Melbourne psychiatrist Dr Manjula O'Connor believes systemic change is needed to combat isolation, financial dependence and family violence for women in South Asian migrant communities.

By Colin MacGillivray

CITY of Whittlesea community leaders hope lessons learned from a cluster of suicides among South Asian women can propel the municipality to become a national leader in migrant mental health and family violence outcomes.

The Coroners Court of Victoria last week released findings relating to four suicides by South Asian women aged between 29 and 40 in Whittlesea during 2018, with another two suspected suicides from 2019 still under investigation.

Coroner Audrey Jamieson said the cluster represented an ‘elevated frequency of suicides’ among South Asian women in the City of Whittlesea, with only one such death recorded between 2009 and 2015.

Ms Jamieson found several similarities between the four cases, noting South Asian women living in Australia were more likely to be affected by issues such as social isolation and financial dependence.

There were suggestions of family violence in two of the cases, but Ms Jamieson was unable to establish conclusively that it had been a contributing factor.

She recommended the Department of Health and Human Services ‘review current services supporting the health and wellbeing of South Asian women in the City of Whittlesea’ while continuing to liaise with health service providers and stakeholder groups.

Ms Jamieson also recommended police allocate family violence investigation units to investigate suspected intentional deaths of women from culturally and linguistically diverse, CALD, backgrounds in the City of Whittlesea.

Whittlesea Community Legal Service principal solicitor Chris Howse said police would need to form a key part of any community response, as it was police who first alerted authorities to the cluster of suicides.

Mr Howse said Mill Park Sergeant Damian Lehmann noticed the pattern of deaths in 2018 and raised the issue with his superiors, leading to the formation of the Crossroads to Community Wellbeing Group – a collection of Whittlesea community leaders and agencies aiming to reduce social isolation and increase access to support services for South Asian women.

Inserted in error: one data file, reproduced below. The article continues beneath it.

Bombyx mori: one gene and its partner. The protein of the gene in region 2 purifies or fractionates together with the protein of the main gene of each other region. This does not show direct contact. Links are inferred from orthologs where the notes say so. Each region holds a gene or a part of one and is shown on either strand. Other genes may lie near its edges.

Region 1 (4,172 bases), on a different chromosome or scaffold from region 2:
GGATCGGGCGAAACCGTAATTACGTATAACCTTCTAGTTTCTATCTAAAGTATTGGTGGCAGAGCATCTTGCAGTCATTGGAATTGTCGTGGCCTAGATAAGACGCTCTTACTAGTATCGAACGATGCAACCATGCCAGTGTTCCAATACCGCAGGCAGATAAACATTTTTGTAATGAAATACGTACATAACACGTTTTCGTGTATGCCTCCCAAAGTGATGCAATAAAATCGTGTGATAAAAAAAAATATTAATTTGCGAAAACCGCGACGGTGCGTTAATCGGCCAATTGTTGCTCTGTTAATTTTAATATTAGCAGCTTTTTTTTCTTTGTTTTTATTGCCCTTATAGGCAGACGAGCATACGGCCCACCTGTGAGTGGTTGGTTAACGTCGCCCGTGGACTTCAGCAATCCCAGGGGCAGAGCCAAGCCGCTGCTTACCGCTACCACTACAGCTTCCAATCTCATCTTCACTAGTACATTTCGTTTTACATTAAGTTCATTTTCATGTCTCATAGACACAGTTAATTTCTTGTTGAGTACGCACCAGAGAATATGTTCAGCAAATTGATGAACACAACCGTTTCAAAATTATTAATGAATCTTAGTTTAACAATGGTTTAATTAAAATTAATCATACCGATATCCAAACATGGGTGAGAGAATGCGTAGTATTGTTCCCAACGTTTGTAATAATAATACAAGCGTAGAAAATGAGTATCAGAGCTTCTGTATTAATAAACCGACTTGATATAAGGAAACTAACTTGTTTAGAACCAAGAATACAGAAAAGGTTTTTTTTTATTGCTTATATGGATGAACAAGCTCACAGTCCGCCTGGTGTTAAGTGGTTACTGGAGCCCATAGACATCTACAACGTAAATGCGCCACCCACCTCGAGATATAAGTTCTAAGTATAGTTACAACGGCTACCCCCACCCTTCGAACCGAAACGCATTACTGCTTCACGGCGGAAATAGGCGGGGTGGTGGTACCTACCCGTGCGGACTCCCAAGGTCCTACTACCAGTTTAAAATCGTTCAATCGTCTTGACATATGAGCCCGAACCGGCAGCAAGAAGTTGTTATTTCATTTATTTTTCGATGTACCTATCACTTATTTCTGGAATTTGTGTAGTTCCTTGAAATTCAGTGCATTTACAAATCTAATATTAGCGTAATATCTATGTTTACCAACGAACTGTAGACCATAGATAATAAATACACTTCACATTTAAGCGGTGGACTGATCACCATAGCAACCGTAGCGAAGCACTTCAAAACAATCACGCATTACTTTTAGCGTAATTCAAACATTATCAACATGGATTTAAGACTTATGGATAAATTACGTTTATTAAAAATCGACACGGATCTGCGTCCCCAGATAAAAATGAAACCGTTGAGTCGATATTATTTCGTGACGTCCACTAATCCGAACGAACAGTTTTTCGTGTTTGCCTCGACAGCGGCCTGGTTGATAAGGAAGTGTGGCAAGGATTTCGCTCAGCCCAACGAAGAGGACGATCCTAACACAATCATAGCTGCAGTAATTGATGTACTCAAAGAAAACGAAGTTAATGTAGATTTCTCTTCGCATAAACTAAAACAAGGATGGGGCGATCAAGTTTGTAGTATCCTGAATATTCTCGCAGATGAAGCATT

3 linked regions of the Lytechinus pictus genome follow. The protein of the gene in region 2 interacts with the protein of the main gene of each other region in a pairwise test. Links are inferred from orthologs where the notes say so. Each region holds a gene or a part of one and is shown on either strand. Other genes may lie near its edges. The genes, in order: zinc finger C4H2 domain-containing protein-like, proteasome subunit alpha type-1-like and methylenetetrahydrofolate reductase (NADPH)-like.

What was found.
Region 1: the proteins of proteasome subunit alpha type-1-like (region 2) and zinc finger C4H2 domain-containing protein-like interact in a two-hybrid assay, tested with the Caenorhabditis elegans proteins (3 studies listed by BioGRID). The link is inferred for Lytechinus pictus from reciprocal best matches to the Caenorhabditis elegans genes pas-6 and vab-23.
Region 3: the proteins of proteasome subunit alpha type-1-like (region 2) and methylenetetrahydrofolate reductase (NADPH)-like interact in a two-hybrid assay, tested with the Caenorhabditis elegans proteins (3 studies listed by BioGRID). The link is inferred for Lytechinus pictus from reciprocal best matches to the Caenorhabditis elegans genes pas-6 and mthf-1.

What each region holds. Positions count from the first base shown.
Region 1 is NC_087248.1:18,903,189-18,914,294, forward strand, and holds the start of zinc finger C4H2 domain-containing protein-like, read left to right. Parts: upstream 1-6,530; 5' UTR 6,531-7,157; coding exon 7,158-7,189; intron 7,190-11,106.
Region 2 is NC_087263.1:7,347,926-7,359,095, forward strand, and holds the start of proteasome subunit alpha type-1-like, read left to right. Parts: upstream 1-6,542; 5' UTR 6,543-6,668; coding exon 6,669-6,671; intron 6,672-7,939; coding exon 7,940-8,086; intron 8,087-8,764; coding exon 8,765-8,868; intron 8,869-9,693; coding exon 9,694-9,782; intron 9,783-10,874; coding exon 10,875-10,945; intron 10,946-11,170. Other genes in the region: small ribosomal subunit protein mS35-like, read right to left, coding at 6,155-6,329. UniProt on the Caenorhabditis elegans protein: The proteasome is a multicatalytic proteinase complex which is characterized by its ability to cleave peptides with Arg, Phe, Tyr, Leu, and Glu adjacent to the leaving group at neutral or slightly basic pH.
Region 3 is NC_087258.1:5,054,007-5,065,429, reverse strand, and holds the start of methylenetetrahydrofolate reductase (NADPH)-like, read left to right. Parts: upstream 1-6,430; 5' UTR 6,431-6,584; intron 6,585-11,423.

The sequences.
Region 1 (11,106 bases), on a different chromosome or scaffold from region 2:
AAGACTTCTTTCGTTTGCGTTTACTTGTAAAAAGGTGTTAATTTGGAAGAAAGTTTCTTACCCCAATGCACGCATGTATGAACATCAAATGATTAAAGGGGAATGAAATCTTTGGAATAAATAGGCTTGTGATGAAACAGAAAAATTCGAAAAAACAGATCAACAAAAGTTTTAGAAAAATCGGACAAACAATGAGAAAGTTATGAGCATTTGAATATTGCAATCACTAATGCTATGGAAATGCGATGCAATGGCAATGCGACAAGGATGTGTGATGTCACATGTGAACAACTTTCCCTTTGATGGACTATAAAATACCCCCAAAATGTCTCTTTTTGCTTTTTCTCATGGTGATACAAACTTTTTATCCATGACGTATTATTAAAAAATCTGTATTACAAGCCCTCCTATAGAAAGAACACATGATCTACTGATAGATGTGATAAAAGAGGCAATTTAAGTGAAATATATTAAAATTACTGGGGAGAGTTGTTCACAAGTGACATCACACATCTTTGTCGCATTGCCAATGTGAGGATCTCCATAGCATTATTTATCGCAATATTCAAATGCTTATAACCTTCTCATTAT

Mr Howse, who is part of the Crossroads group, said Sgt Lehmann had provided a model for how police should interact with CALD communities.

“Newswise, it has been well documented both within Australia and overseas, the problems we have with systemic racism,” he said.

“Here are police on the ground in Whittlesea who said, ‘what’s going on here?’ and had the sensitivity and compassion to figure out that something should be done.

“They took it up to the regional commander, who backed them 100 per cent and took it to us, and then we got the Coroner’s Court involved.

“This is an example of systemic tolerance and systemic compassion that is something of a model, especially when people are so critical – and quite rightly so in many cases – of police action.

“What police are doing here in Whittlesea is a credit to Victoria Police and a model for police to follow in other states, it seems to me.”

Mr Howse last week wrote to DHHS secretary Kym Peake, urging her to follow up on the recommendations in Ms Jamieson’s report.

City of Whittlesea administrator chair Lydia Wilson said council had also been in contact with the department and would continue to advocate for the State Government to fund family violence and mental health support services in the municipality.

“On behalf of the City of Whittlesea, I would like to firstly express my condolences to the families who have been devastated by the deaths of the four women investigated in this report,” she said.

“We will continue to work very hard with local community health organisations, family violence services, Victoria Police and legal services to support vulnerable women living in our community.

“Over the past year, the Crossroads group has worked in collaboration with local agencies and organisations who have received short-term funding to trial prevention programs with significant results.